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Ogidi’s rich cultural heritage on show at New Yam Festival

By John Akubo, Lokoja
15 July 2018   |   3:26 am
Recently, Ogidi community in Kogi State was agog in festivities, as the village hosted this year’s New Yam Festival. Held amidst drama, spectacle and fanfare, it was an event that many wouldn’t forget in a hurry. Eminent personalities including, the Speaker of Kogi State House of Assembly, Matthew Kolawole; the National Publicity Secretary of the…

Ogidi people celebrate at the festival

Recently, Ogidi community in Kogi State was agog in festivities, as the village hosted this year’s New Yam Festival. Held amidst drama, spectacle and fanfare, it was an event that many wouldn’t forget in a hurry.

Eminent personalities including, the Speaker of Kogi State House of Assembly, Matthew Kolawole; the National Publicity Secretary of the Peoples Democratic Party (PDP), Kola Ologbondiyan, who was the special guest, the immediate past Permanent Secretary, Ministry of Foreign Affairs, Ambassador Olusola Enikanolaye, all came for the festival that has held consistently for seven years.

As early as 7.00am of June 15, 2018, sound from gunshots boomed intermittently, to invite everybody for the cultural festival.

At the palace of the Ologidi of Ogidi, Alhaji Rabiu Oladimeji Sule, local drummers and dancers were seen singing and dancing. A feeling that equally resonated at the residence of Yeye Oba of Ogidi and curator of Nike Art Gallery, Chief (Mrs.) Nike Okundaye.

The weeklong event is celebrated yearly with cultural performances, presentation of new yam, chieftaincy investitures and awards.

Other activities include, free medical outreach, novelty match, Jumat Service, expedition to the Oroke Oda Mountain and a bonfire.

The arrival of Ologidi to the arena signalled commencement of festivities, with the monarch embarking on what is known as ‘royal dance’, as he went round to greet everybody present.

This was followed by performance from cultural troupes across the country present.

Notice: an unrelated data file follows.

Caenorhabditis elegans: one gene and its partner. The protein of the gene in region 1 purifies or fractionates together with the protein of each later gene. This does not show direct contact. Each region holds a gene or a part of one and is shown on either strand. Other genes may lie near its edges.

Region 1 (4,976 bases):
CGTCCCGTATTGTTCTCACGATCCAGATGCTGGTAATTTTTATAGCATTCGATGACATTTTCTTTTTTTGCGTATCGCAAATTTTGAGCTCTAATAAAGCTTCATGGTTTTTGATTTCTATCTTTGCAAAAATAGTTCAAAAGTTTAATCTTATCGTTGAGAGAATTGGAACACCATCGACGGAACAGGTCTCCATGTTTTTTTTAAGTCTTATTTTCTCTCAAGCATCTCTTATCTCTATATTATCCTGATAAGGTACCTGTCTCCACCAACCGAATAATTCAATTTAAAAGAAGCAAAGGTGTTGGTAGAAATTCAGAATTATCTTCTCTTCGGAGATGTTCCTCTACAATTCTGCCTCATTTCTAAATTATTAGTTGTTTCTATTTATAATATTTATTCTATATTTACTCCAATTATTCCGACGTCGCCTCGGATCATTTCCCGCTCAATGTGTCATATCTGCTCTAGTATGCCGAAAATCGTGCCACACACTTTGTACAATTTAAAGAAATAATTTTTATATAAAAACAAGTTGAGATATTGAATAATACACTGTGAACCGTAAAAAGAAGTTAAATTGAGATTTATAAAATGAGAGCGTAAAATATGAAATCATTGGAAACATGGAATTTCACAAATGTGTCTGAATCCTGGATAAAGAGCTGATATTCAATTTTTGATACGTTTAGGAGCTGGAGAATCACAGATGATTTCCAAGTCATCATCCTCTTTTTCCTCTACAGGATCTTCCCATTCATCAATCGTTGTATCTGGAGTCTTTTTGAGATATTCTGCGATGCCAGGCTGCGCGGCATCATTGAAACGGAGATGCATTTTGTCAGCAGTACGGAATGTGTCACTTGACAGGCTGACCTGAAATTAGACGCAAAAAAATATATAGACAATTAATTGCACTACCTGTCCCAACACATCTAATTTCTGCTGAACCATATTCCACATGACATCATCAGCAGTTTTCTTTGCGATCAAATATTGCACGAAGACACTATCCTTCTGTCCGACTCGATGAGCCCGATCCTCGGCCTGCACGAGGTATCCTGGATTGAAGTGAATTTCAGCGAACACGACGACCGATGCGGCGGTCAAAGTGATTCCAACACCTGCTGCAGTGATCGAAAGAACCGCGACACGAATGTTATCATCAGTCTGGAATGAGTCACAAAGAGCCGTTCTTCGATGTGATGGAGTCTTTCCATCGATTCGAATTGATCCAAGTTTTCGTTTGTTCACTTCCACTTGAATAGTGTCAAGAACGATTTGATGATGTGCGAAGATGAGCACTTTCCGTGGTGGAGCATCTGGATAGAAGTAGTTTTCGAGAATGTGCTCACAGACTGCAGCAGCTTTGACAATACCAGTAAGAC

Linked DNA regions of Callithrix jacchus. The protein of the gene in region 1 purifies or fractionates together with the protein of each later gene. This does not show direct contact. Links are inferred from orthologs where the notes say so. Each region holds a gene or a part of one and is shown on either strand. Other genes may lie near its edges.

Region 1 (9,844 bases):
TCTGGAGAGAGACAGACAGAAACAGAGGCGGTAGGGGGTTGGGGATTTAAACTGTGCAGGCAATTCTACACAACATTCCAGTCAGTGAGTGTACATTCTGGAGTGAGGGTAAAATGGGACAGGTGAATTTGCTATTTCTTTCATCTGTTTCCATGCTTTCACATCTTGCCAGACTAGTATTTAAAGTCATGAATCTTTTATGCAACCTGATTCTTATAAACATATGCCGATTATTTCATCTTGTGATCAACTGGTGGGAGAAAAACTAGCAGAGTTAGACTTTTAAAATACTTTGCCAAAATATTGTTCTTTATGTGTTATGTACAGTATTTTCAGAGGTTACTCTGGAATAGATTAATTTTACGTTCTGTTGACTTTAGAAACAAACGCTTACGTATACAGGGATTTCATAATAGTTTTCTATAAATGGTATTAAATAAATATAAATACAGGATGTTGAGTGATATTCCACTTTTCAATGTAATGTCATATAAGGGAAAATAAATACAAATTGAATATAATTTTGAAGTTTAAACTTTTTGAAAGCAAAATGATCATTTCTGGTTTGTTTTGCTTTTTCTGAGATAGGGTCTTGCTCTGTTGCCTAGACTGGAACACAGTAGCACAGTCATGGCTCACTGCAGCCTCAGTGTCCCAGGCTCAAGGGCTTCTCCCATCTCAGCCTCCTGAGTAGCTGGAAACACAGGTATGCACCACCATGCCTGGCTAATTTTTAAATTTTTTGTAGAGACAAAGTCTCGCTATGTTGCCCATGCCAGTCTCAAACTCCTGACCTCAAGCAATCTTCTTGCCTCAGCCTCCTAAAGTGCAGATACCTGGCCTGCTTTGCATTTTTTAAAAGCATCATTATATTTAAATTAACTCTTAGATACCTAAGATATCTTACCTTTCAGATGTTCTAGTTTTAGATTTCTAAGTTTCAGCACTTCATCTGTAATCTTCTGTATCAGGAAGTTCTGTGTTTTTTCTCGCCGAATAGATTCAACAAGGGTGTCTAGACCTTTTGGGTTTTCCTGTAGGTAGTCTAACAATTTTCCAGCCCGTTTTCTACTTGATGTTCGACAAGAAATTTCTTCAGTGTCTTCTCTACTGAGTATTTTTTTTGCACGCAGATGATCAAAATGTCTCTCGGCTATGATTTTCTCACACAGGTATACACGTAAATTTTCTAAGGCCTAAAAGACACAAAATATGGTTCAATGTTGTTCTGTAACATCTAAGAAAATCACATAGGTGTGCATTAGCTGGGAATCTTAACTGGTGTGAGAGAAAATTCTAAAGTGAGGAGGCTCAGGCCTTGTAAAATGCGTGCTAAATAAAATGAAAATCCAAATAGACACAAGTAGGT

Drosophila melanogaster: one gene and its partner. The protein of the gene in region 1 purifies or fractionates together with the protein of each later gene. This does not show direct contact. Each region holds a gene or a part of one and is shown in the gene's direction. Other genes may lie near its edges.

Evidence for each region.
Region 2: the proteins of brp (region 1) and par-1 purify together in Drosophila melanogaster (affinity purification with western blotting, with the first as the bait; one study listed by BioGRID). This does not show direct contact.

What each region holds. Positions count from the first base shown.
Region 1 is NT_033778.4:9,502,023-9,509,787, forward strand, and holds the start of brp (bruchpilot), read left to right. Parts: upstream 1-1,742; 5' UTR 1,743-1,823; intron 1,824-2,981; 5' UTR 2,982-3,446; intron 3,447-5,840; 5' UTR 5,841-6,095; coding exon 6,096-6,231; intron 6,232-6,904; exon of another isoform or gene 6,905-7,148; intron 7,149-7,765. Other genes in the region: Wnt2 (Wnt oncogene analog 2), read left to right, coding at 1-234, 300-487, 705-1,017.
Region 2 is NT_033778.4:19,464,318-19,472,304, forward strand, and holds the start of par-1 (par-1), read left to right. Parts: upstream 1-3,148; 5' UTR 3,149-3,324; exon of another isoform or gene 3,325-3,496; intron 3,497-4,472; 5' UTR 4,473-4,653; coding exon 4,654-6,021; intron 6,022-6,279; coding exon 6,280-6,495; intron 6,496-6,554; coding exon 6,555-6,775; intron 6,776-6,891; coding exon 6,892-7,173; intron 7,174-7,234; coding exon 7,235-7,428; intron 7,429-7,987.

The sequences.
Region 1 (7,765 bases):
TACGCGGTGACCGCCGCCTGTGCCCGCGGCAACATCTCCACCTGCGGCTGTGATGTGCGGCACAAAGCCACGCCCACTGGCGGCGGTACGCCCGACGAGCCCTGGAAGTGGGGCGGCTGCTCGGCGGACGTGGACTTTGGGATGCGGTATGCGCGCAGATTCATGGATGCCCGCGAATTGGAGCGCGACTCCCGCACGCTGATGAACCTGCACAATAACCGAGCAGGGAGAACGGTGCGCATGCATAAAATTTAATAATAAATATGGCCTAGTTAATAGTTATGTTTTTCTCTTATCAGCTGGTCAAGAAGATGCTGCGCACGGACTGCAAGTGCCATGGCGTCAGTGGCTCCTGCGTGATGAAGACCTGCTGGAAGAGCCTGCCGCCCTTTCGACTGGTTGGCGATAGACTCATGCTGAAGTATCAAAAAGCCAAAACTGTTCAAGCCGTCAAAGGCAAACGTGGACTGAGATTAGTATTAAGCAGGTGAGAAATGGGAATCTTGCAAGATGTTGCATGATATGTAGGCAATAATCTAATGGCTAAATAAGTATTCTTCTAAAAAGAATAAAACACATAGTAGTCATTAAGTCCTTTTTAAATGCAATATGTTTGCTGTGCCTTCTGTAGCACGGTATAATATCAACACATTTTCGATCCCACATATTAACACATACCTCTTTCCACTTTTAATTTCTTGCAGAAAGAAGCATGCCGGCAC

It was indeed a display of the country’s rich cultural heritage, as groups from Tivland, Giri Troupe from Kabba/Bunu, Ondo and Bini troupes and Egungun Monure gave good account of themselves.

In his speech, President General, Ogidi Development Union (ODU), Chief Eniolorunda Ralph, appealed to government to include the cultural festival in its yearly tourism calendar.

Ralph also solicited the support of government towards ensuring that the festival is re-packaged to attract foreign participation.

According to him: “It is the only cultural festival celebrated in June throughout the country.

It is our own new yam festival, which is likened to human regeneration. It’s a celebration of life.”

He noted that the advancement of any society would remain a mirage if development programmes were not infused into the agenda of the society’s socio-cultural system.

He further revealed that the N250 million-endowment fund was aimed at completing ongoing projects in the community and commencement of new ones.

“We will not wait for government before taking the initiative to help our community. Very soon, our hospital will come on spring with a robust partnership with St John Catholic Hospital for the use of our town and other neighbouring communities,” he said.

He continued, “ODU, which is the organiser of the festival, added another traditional Yoruba feature called, ‘Oriki’ to this edition to “spice up the viewing experience” of guests.

Chairman of the occasion, Chief Tunde Thani, in his speech, described the event as a cultural festival that had witnessed tremendous transformation and called on individual and corporate organisations to support the fund raising.

The father of the day, Chief Abiodun Ehindero, said the day is built round new yam, which he noted had existed for long. He,

therefore, called on youths to embrace agriculture in order to have a source of sustenance.

The main event and grand finale held at Ogidi Community Hall ground, where there were lots of spectacle, dramatic displays and dance.

The arrival of Ologidi and his entourage to the venue started the day’s proceedings. A moment of prayer was observed, and thereafter, the sound of the ‘Ogidigbo’ (a local wooden instrument) went on in earnest.